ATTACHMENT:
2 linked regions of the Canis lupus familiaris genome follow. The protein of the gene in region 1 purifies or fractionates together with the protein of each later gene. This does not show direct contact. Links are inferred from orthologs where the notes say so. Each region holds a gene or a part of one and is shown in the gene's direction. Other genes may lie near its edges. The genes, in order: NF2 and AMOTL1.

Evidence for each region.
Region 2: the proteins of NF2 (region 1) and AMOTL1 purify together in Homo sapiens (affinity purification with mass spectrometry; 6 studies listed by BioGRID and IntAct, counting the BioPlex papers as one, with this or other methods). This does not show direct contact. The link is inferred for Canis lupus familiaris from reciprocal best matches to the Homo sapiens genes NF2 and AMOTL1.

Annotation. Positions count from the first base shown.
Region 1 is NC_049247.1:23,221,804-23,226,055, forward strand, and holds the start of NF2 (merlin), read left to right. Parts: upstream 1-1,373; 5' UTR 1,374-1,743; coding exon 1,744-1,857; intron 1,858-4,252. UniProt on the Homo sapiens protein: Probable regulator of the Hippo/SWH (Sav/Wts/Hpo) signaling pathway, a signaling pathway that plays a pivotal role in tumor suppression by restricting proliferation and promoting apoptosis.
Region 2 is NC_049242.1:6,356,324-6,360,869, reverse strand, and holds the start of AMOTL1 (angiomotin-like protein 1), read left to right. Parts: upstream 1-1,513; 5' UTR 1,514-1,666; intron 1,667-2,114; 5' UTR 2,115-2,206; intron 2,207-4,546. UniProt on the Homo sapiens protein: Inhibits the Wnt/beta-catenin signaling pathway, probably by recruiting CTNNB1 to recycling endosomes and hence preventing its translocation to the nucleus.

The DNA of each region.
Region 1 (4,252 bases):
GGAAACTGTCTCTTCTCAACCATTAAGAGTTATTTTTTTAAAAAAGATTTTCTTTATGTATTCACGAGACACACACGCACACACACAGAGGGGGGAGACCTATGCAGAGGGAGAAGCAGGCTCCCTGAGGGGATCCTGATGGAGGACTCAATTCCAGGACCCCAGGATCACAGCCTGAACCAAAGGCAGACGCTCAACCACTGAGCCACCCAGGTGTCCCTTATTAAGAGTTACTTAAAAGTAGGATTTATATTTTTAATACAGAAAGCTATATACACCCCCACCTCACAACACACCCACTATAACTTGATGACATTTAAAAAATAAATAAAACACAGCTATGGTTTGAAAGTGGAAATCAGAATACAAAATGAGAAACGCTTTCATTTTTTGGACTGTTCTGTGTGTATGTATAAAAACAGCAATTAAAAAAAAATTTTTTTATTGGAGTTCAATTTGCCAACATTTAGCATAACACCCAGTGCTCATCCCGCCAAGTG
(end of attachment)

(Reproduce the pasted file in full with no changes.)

2 linked regions of the Canis lupus familiaris genome follow. The protein of the gene in region 1 purifies or fractionates together with the protein of each later gene. This does not show direct contact. Links are inferred from orthologs where the notes say so. Each region holds a gene or a part of one and is shown in the gene's direction. Other genes may lie near its edges. The genes, in order: NF2 and AMOTL1.

Evidence for each region.
Region 2: the proteins of NF2 (region 1) and AMOTL1 purify together in Homo sapiens (affinity purification with mass spectrometry; 6 studies listed by BioGRID and IntAct, counting the BioPlex papers as one, with this or other methods). This does not show direct contact. The link is inferred for Canis lupus familiaris from reciprocal best matches to the Homo sapiens genes NF2 and AMOTL1.

Annotation. Positions count from the first base shown.
Region 1 is NC_049247.1:23,221,804-23,226,055, forward strand, and holds the start of NF2 (merlin), read left to right. Parts: upstream 1-1,373; 5' UTR 1,374-1,743; coding exon 1,744-1,857; intron 1,858-4,252. UniProt on the Homo sapiens protein: Probable regulator of the Hippo/SWH (Sav/Wts/Hpo) signaling pathway, a signaling pathway that plays a pivotal role in tumor suppression by restricting proliferation and promoting apoptosis.
Region 2 is NC_049242.1:6,356,324-6,360,869, reverse strand, and holds the start of AMOTL1 (angiomotin-like protein 1), read left to right. Parts: upstream 1-1,513; 5' UTR 1,514-1,666; intron 1,667-2,114; 5' UTR 2,115-2,206; intron 2,207-4,546. UniProt on the Homo sapiens protein: Inhibits the Wnt/beta-catenin signaling pathway, probably by recruiting CTNNB1 to recycling endosomes and hence preventing its translocation to the nucleus.

The DNA of each region.
Region 1 (4,252 bases):
GGAAACTGTCTCTTCTCAACCATTAAGAGTTATTTTTTTAAAAAAGATTTTCTTTATGTATTCACGAGACACACACGCACACACACAGAGGGGGGAGACCTATGCAGAGGGAGAAGCAGGCTCCCTGAGGGGATCCTGATGGAGGACTCAATTCCAGGACCCCAGGATCACAGCCTGAACCAAAGGCAGACGCTCAACCACTGAGCCACCCAGGTGTCCCTTATTAAGAGTTACTTAAAAGTAGGATTTATATTTTTAATACAGAAAGCTATATACACCCCCACCTCACAACACACCCACTATAACTTGATGACATTTAAAAAATAAATAAAACACAGCTATGGTTTGAAAGTGGAAATCAGAATACAAAATGAGAAACGCTTTCATTTTTTGGACTGTTCTGTGTGTATGTATAAAAACAGCAATTAAAAAAAAATTTTTTTATTGGAGTTCAATTTGCCAACATTTAGCATAACACCCAGTGCTCATCCCGCCAAGTG